News Release

Study reveals how bacterial pathogen adapts to nutritional stress

Peer-Reviewed Publication

Carl R. Woese Institute for Genomic Biology, University of Illinois at Urbana-Champaign

Researchers in the study

image: Study leader Thomas Kehl-Fie, left, an associate professor of microbiology with first author and PhD student Paola Párraga Solórzano view more 

Credit: L. Brian Stuaffer

In order to cause disease, the human pathogen Staphylococcus aureus must adapt to the changing host environment. Many of these adaptations are mediated through two-component signal transduction systems (TCSs) that coordinate gene expression in response to environmental stimuli. In a new study reported in the Journal of Bacteriology, researchers at Illinois provide insight into the signal transduction mechanism utilized by the staphylococcal TCS ArlRS in response to host-imposed manganese and glucose starvation.

“Signal transduction systems, such as ArlRS, play critical roles in allowing pathogens to adapt to the ever-changing environment that pathogens encounter during infection and thus are critical contributors to disease,” said Thomas Kehl-Fie (MMG), an associate professor of microbiology and leader of the study.

To limit S. aureus pathogenicity, the host sequesters essential nutrients—a process called nutritional immunity—such as manganese, zinc, and iron during infection. However, successful pathogens can circumvent this host defense and cause disease. The researchers zeroed in on one mechanism utilized by S. aureus to evade this host response that relies on the ArlRS two-component system, which comprises the histidine kinase ArlS and response regulator protein ArlR.

“We are particularly interested in elucidating how ArlR is activated, as this response regulator is implicated in the ability of S. aureus to both survive nutrient limitation and coordinate a response that attacks the host immune system,” said Kehl-Fie.  

“One of the interests of the Kehl-Fie lab is trying to understand how S. aureus resists nutritional immunity,” said Paola Párraga Solórzano, PhD student in the Kehl-Fie lab and first author of the paper. “Since ArlR was suggested to be activated by other histidine kinases, we wanted to understand if ArlS was necessary for the response of ArlR to manganese and glucose-limited conditions.”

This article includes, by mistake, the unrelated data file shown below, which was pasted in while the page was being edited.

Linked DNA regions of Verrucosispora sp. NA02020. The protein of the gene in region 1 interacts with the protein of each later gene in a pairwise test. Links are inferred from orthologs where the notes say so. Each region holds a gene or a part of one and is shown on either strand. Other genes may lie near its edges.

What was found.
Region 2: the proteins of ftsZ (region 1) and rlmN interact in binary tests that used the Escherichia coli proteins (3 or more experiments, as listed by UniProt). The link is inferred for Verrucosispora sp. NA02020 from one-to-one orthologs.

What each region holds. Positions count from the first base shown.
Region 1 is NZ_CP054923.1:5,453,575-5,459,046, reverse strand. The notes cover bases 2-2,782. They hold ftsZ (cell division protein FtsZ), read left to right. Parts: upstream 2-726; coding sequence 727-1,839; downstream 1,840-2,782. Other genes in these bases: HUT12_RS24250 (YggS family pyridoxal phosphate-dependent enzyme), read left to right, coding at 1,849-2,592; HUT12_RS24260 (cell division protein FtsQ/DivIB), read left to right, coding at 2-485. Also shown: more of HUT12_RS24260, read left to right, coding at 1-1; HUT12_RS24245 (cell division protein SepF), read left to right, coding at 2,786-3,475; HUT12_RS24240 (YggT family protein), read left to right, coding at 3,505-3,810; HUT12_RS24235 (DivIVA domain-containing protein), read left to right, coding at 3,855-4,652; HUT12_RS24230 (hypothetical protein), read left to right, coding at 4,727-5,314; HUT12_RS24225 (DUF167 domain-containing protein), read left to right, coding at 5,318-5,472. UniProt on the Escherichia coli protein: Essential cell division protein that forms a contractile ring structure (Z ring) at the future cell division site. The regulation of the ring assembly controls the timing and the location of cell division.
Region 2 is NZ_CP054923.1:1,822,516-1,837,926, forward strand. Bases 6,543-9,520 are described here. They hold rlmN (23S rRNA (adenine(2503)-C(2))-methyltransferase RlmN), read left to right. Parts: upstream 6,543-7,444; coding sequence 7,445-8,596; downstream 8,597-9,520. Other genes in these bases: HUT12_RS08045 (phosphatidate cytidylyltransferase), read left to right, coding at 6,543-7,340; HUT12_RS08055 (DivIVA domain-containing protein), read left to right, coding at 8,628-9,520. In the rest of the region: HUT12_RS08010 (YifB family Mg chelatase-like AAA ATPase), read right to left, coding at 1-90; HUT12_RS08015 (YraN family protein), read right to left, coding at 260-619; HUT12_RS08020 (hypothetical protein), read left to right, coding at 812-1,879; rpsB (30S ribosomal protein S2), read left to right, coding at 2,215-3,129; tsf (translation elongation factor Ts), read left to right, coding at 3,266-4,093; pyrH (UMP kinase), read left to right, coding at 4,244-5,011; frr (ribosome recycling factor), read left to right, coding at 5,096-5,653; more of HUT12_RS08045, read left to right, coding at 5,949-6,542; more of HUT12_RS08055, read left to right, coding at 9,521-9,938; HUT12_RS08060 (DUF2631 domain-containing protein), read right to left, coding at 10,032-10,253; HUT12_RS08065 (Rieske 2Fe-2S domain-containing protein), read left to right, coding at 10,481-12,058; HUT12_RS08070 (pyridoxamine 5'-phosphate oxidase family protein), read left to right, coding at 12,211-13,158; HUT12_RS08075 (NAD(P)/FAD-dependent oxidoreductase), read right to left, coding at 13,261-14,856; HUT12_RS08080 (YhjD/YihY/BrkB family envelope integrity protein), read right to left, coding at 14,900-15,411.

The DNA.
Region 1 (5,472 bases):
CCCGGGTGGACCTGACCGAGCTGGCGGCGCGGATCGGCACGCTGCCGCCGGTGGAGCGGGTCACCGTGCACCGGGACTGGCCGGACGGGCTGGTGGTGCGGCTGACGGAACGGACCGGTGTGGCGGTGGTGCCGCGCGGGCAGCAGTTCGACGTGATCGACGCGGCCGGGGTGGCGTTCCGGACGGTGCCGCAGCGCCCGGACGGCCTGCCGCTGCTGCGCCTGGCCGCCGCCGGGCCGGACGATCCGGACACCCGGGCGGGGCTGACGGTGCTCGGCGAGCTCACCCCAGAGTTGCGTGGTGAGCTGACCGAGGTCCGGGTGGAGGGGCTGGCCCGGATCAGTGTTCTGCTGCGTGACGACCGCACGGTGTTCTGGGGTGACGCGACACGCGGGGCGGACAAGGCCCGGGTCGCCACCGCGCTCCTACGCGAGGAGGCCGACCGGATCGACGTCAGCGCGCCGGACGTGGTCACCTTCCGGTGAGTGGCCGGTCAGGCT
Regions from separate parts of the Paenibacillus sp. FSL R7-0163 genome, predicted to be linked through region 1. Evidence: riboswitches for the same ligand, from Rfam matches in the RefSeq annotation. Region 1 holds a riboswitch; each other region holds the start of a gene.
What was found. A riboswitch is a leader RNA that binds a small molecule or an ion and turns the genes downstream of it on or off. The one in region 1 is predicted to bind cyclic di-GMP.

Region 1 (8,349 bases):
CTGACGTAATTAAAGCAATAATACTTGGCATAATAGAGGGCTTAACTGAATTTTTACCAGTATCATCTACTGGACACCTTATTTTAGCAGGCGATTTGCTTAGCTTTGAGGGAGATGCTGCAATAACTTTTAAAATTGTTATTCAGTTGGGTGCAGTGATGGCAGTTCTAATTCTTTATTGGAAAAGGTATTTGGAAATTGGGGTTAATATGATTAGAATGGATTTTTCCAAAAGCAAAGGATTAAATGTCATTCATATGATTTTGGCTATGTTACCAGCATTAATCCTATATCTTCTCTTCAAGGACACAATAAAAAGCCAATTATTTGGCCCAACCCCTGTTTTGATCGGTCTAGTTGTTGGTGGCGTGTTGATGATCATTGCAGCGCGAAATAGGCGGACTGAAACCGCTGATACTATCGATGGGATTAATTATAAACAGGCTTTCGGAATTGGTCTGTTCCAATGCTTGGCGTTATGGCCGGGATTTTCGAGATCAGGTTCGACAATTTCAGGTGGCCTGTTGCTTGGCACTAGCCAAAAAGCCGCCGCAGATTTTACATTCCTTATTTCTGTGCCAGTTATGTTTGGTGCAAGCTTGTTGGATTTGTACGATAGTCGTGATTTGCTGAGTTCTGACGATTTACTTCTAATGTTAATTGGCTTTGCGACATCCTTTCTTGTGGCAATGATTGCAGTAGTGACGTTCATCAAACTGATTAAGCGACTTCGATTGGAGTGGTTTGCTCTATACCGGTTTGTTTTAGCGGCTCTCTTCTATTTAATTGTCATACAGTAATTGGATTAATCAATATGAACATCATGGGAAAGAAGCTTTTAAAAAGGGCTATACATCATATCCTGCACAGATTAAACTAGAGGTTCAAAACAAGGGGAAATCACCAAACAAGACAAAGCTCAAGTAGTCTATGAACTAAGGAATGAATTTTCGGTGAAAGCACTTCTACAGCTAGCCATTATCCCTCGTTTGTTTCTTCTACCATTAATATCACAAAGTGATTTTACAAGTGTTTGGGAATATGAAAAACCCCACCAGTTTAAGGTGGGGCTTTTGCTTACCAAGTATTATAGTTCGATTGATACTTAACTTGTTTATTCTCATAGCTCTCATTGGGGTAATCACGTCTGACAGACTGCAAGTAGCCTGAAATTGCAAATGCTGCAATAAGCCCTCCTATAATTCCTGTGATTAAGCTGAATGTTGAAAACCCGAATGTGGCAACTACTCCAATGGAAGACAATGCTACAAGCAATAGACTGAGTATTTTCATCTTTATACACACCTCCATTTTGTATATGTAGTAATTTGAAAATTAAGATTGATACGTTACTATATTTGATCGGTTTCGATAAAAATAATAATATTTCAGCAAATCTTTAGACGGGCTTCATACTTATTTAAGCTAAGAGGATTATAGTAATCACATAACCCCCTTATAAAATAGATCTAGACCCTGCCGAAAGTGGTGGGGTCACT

Although histidine kinases have specific interactions with their cognate response regulators, crosstalk can occur where histidine kinases can activate non-cognate response regulators. In other studies, a non-cognate histidine kinase was shown to activate ArlR, bringing the role of ArlS in resisting nutritional immunity into question.

To determine if ArlS is necessary for activation of ArlR, a mutant strain lacking the arlS gene was assessed for their ability to grow and activate ArlR in manganese-starved conditions. These conditions were achieved using calprotectin, an immune effector that sequesters manganese away from pathogens like S. aureus. The study revealed that ArlS is necessary for activation of ArlR under these conditions, said Párraga Solórzano.

Because glucose is the preferred carbon source for S. aureus, Párraga Solórzano evaluated the role of ArlS in glucose-starved conditions. While ArlR still had a level of activity in the absence of ArlS, ArlS was required for full activation in response to glucose limitation, said Párraga Solórzano.

“We were able to understand how these signaling mechanisms work and how S. aureus coordinates responses to stressful conditions normally encountered during infection” said Párraga Solórzano. “We determined that ArlS is important for the response of S. aureus to both manganese starvation and glucose limitation.”

Preliminary studies that furthered this work were conducted by co-author and former undergraduate student Angela Shupe.

The National Institutes of Health supported this research.

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